While Peter was still suffering with fever, a series of events occurred which greatly affected him morally. Catherine had a secretary who stood high in her favor and had charge of her property-William Mons, a brother of the Anna Mons who had been Peter's mistress before he made Catherine's acquaintance. Another sister, Metrena Balk, was a lady of honor. They profited by their position and the confidence placed in them to take bribes for the influence of the Empress. More than this, Peter, who had grown strangely suspicious, began to be jealous of Mons, and suspected his relations toward the Empress. Soon after the return of the Emperor to St. Petersburg, Mons was arrested one evening at his own house by the director of the secret chancery, who demanded his sword and his keys and sealed up all his papers. The next day he
was subjected to an interrogatory in the presence of the Emperor, which so unnerved him that he fainted, and it was necessary to bleed him. The next day, he was again questioned and was threatened with torture. To save himself from this, Mons confessed that he had turned to his own use the revenues of several estates of the Empress, and that he had taken a bribe from a peasant with the promise of making him a groom of the Empress. He was sent to the fortress, and subsequently, on the 25th of Novem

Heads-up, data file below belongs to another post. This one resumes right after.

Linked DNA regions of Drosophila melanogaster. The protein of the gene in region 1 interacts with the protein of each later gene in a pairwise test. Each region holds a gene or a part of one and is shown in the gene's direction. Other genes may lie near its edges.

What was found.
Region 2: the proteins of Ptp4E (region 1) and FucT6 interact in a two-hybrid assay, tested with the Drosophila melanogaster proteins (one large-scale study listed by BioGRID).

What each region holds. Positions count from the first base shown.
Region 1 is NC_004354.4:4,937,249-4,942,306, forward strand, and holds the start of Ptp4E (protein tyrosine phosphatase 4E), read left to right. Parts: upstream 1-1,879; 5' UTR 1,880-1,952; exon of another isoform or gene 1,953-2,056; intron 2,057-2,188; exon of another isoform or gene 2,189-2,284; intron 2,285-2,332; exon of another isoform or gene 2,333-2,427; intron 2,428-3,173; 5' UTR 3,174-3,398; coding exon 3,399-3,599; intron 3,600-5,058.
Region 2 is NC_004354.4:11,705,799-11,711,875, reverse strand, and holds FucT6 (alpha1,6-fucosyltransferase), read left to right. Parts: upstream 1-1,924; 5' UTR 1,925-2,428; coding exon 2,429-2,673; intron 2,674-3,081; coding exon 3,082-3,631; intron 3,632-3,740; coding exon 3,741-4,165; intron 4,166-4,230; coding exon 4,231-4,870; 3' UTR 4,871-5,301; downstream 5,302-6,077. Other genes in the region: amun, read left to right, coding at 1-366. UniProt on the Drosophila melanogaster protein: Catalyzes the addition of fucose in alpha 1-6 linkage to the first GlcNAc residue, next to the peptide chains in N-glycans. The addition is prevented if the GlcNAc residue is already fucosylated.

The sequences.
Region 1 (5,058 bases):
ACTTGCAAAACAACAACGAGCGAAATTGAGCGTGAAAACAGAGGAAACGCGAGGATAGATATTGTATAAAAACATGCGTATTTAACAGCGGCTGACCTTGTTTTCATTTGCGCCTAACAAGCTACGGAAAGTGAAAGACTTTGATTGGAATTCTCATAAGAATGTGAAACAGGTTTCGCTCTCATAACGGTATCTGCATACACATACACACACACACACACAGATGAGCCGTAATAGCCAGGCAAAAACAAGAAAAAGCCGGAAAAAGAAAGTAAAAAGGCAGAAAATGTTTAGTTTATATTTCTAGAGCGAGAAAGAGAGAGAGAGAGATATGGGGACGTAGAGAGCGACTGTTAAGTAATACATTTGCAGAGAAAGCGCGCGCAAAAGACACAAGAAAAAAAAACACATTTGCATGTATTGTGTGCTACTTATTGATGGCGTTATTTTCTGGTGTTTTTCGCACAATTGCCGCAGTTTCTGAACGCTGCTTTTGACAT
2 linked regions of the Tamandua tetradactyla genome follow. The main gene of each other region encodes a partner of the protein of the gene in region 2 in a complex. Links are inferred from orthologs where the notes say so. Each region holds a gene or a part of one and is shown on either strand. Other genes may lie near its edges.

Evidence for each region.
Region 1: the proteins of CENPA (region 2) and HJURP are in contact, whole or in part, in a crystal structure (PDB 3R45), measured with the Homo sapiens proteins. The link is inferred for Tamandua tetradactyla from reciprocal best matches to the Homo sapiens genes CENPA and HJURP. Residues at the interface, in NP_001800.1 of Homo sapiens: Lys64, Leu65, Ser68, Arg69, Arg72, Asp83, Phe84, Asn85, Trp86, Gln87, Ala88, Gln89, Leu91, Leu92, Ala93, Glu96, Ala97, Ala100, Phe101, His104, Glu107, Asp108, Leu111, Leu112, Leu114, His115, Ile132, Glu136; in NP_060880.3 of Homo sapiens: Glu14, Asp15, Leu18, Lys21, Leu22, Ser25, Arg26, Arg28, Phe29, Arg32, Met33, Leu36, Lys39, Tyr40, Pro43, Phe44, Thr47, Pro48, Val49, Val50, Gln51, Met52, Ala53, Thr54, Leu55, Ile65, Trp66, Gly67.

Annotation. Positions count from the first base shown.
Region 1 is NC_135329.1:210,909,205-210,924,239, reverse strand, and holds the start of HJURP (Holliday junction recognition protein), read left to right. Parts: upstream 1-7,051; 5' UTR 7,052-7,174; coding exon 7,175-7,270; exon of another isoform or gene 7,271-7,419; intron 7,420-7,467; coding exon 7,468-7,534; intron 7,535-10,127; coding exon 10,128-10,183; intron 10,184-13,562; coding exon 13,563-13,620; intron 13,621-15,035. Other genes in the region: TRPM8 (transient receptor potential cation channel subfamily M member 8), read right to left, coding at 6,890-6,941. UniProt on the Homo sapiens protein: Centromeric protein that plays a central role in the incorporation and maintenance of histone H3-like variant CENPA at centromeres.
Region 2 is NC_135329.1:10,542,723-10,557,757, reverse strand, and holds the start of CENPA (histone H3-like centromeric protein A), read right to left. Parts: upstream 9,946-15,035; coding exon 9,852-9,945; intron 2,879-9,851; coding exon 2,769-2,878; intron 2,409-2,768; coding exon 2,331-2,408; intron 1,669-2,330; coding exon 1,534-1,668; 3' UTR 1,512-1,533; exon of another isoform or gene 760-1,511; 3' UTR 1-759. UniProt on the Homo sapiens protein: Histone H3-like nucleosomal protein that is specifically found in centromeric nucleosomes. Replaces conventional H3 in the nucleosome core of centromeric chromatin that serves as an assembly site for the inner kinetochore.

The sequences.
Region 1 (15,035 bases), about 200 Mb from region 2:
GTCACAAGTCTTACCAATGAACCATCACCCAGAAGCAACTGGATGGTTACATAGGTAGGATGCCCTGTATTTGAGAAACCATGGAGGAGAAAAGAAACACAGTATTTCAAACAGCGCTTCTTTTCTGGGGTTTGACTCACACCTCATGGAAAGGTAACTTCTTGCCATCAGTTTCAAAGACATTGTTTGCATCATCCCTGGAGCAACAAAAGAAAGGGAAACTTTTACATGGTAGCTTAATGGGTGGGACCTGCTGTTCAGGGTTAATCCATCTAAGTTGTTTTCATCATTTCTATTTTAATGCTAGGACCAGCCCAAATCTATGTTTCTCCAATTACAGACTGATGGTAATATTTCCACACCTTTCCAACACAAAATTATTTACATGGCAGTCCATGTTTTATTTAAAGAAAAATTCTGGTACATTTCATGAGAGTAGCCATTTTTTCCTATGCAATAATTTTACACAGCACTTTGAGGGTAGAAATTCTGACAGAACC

ber, was condemned to death. Catherine had the courage to ask Peter for the pardon both of Mons and his accomplices, at which the Emperor flew into such a passion that he smashed with his fist a handsome Venetian mirror. "Thus," he said, "I can annihilate the most beautiful adornment of my palace." Catherine could not but understand that in these words there was a hint at her own position, but calmly replied: "And have you made the palace any the more beautiful by doing so?" Peter then